Former police chief Sir Norman Bettison will not be prosecuted over alleged lies he told following the Hillsborough disaster after charges against him were dropped.
The former Merseyside and West Yorkshire chief constable had been charged with four counts of misconduct in a public office, all relating to alleged lies he told about his role in the aftermath of the 1989 tragedy in which 96 Liverpool supporters died.
But, at a Preston Crown Court hearing before judge Sir Peter Openshaw on Tuesday, Sarah Whitehouse QC, for the Crown Prosecution Service (CPS), said the proceedings would be discontinued.
Sir Norman, 62, who was a chief inspector at the time of the tragedy at the FA Cup semi-final on April 15 1989, had been due to face trial next year.
He was accused of untruthfully describing his role in the South Yorkshire Police response as "peripheral" in a comment to then chief inspector of constabulary Sir David O'Dowd, in 1998, when Sir Norman applied for the job of chief constable in Merseyside.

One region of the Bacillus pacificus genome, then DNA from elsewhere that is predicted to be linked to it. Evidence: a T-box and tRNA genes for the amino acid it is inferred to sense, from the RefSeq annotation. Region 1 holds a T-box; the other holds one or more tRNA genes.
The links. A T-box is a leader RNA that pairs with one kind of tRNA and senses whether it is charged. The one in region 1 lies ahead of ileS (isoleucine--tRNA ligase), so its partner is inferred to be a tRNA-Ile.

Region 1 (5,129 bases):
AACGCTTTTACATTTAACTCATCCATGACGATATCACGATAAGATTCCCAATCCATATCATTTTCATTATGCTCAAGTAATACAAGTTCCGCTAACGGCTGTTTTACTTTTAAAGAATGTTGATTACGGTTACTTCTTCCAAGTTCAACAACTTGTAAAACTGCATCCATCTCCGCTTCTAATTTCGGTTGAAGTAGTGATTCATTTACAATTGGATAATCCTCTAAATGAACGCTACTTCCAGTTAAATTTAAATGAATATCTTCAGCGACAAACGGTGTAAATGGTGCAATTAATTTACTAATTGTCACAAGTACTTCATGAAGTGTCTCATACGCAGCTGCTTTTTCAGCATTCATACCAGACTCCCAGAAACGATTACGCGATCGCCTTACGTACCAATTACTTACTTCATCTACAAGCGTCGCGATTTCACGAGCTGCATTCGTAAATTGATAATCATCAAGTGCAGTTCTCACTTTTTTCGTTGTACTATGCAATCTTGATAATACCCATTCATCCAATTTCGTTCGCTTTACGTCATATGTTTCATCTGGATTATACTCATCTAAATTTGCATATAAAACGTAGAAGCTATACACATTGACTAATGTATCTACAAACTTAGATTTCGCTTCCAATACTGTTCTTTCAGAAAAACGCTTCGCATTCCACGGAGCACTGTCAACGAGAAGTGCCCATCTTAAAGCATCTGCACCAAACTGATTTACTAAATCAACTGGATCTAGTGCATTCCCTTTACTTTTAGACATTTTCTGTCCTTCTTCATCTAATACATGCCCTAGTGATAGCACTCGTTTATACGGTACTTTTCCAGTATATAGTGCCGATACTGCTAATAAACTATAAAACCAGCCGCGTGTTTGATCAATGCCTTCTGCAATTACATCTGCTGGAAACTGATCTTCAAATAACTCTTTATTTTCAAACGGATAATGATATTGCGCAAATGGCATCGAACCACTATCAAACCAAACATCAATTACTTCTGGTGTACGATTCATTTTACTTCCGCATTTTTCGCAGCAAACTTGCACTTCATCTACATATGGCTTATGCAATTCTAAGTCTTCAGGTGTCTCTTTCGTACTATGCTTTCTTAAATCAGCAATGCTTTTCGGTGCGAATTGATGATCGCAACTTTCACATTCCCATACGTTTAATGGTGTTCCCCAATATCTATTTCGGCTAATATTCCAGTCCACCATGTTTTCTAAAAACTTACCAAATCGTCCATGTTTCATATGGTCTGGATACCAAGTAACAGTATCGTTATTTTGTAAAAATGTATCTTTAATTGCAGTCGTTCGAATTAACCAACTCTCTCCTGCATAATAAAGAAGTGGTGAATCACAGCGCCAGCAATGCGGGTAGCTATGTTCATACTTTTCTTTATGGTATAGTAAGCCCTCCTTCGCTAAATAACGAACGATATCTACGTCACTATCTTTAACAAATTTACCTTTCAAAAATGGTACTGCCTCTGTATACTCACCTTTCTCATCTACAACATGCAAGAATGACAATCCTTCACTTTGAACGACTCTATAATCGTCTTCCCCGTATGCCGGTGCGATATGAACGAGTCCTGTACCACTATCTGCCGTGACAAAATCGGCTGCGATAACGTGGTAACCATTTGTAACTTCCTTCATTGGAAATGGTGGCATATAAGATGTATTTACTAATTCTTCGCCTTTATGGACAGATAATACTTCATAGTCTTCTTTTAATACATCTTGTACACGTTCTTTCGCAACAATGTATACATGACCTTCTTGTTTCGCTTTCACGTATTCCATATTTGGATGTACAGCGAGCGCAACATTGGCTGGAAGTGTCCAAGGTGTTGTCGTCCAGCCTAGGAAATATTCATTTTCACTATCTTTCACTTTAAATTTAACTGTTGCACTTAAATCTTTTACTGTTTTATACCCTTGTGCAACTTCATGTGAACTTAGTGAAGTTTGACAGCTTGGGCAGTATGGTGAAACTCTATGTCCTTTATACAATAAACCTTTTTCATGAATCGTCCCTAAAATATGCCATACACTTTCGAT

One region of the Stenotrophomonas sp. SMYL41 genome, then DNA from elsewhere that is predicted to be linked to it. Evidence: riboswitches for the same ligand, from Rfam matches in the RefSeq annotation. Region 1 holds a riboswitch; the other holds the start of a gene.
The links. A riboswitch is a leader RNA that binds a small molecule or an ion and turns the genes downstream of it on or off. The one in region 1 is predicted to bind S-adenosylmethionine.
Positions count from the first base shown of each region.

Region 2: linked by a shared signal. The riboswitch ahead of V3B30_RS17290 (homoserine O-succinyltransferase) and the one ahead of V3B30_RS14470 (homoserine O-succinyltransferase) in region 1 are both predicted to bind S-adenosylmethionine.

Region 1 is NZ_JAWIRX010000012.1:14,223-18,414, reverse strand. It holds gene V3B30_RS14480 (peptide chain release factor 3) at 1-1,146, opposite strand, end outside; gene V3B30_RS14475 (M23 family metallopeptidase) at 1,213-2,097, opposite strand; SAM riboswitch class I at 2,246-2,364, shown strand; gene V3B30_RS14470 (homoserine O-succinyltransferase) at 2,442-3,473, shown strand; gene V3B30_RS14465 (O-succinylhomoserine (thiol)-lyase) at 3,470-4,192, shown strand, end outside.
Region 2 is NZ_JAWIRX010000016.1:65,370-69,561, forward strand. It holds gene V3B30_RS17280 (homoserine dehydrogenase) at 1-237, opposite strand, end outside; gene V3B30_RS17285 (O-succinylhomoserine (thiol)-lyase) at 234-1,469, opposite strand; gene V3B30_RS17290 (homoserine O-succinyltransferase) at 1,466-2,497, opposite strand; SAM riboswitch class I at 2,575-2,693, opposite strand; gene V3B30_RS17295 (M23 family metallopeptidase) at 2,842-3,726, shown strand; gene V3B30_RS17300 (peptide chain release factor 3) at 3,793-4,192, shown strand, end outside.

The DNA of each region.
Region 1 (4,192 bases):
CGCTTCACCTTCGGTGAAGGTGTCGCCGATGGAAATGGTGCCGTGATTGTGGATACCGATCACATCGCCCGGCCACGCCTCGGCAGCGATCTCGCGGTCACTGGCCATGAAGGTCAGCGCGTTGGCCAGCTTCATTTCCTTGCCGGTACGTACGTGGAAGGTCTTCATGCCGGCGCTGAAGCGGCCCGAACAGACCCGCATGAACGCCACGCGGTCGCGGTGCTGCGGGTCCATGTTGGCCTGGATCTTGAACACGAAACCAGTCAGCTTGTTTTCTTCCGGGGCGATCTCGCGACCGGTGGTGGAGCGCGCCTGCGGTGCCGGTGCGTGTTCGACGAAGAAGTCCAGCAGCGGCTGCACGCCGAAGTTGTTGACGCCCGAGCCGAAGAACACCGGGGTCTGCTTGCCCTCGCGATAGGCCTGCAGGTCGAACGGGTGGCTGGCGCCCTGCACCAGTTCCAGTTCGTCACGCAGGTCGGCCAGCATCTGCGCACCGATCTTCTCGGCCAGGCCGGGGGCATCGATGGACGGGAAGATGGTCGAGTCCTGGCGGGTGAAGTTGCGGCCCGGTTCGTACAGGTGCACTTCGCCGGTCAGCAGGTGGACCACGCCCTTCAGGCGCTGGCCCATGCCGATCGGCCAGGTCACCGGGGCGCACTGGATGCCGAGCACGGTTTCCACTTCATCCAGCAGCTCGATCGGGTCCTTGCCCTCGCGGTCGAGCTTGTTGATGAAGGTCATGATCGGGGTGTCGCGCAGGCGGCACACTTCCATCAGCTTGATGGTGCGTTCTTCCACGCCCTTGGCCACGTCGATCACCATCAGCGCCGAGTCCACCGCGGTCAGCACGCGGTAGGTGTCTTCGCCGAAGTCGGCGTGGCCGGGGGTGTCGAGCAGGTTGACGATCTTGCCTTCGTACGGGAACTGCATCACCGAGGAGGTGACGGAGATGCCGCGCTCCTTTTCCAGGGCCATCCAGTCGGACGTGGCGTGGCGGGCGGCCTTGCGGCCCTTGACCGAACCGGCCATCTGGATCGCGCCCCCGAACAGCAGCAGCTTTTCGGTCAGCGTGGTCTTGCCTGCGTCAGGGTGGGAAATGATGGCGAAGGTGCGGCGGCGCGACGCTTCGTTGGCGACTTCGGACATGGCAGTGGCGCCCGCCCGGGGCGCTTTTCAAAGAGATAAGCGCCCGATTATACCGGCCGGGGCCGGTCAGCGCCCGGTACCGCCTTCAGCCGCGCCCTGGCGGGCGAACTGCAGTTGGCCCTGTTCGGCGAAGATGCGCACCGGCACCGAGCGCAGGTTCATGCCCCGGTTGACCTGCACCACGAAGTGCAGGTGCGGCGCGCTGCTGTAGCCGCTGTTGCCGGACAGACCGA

He was also accused of lying to Merseyside Police Authority when he said he had never attempted to shift blame for the disaster "on to the shoulders of Liverpool supporters".
Sir Norman, of Barnsley, South Yorkshire, was alleged to have lied in a statement issued on September 13 2012, following the publication of the Hillsborough Independent Panel report, when he said he had never offered any interpretation other than that the behaviour of Liverpool fans did not cause the disaster.
He was also accused of misconduct over a statement released the following day in which he said he had never "besmirched" Liverpool fans.
Sir Norman was charged after the Independent Police Complaints Commission (IPCC) carried out the biggest criminal investigation into alleged police misconduct ever carried out in England and Wales.
Five other men, including Hillsborough match commander David Duckenfield, are due to face trial for offences related to the disaster next year.